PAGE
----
34Trade and Commerce Change Town Life Town Life During the Middle Ages Towns were small because society was based on agriculture and most people lived in the country sideNobles had most of the powerLords owned the land where most towns were locatedTowns needed protection from the knights that lords could provideStatus was determined by birthright
35Family Life and Gender Roles Urban AdvancesFamily Life and Gender RolesRise of Nuclear FamilyRepression of WomenCare and Education of ChildrenAdvances in MedicineMedical SchoolsPhysicians – surgeons & barbersPublic Health & SanitationInventions and New PatternsMechanical ClockEyeglasses – reading & paperGunpowder – war & defenseUse of the VernacularChaucer, Petrarch, Pizan, Bocaccio
37Decline of FeudalismBlack Death killed one third of Europe's population2. Peasants revolted and demanded more freedom3. Hundred Years War allowed monarchs to build huge armies and reduce power of lordsPeople moved to cities to earn better wages5. Status began to be determined by wealth and ability, not birthright
51William the Conqueror: Battle of Hastings, 1066 (Bayeaux Tapestry)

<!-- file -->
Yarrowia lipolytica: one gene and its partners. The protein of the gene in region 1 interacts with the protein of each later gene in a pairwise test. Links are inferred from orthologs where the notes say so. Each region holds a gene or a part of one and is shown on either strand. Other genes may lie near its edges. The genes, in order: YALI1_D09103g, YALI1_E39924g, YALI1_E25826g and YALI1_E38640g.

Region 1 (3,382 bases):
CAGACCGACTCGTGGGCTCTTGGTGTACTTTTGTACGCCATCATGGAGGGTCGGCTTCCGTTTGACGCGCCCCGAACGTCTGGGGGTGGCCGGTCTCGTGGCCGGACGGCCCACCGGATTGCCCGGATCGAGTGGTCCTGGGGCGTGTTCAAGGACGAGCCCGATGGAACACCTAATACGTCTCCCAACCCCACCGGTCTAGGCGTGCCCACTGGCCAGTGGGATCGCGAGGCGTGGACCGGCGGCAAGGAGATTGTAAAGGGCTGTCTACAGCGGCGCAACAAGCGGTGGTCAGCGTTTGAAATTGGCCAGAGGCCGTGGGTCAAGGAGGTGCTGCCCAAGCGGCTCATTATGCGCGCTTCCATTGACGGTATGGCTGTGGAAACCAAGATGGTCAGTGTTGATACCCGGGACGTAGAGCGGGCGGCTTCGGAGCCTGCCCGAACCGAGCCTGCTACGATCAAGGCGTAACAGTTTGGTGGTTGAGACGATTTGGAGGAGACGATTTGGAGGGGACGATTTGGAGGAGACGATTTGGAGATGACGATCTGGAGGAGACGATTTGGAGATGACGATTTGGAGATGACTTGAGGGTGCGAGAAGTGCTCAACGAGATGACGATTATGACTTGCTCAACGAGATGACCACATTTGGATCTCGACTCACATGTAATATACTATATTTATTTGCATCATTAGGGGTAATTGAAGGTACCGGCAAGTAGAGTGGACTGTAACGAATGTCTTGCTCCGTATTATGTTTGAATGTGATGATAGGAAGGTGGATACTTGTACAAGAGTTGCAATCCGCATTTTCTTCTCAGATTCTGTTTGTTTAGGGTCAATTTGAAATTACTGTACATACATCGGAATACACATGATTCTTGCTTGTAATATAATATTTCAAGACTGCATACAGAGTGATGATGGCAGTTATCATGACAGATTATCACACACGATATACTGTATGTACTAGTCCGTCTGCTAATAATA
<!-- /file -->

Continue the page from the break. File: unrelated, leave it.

52Evolution of England’s Political System Magna Carta, 1215King John I(r – 1216)Runnymeade“Great Charter”monarchs were not above the law.kings had to consult a council of advisors.kings could not tax arbitrarily.
53The Beginnings of the British Parliament Great Council:middle class merchants, townspeople [burgesses in Eng., bourgeoisie in Fr., burghers in Ger.] were added at the end of the 13c.eventually called Parliament.by 1400, two chambers evolved:House of Lords nobles & clergy.House of Commons knights and burgesses.
57The Crises of the Late Middle Ages (1250 – Approx. 1500)
58The Black Death What was the Black Death ? Deadly plague that spread across Europe from – 1352Caused by a form of bacteriaAppeared in three forms:Pneumonic: attacked the lungsSepticemic: appeared in the bloodstreamBubonic: caused buboes on the body
59Septicemia Form: almost 100% mortality rate. The SymptomsBulbousSepticemia Form: almost 100% mortality rate.
60The Black Death How did the Black Death spread throughout Europe? Originated in Mongolia and spread to Black Sea along Silk RoadBacteria carried by fleas who lived on black ratsItalian merchant ships brought rats to Europe along with trade goodsFirst appeared in Sicily and eventually spread
61The Disease Cycle Human is infected! Flea drinks rat blood that carries the bacteria.Bacteriamultiply inflea’s gut.Human is infected!Flea bites human and regurgitates blood into human wound.Flea’s gut clogged with bacteria.
62The Black Death Why couldn’t people stop the spread of the Black Death? People were ignorant about its cause; they blamed the stars, God’s anger, and the JewsThey tried ineffective cures such as pomanders, flagellation, and repentance of sins.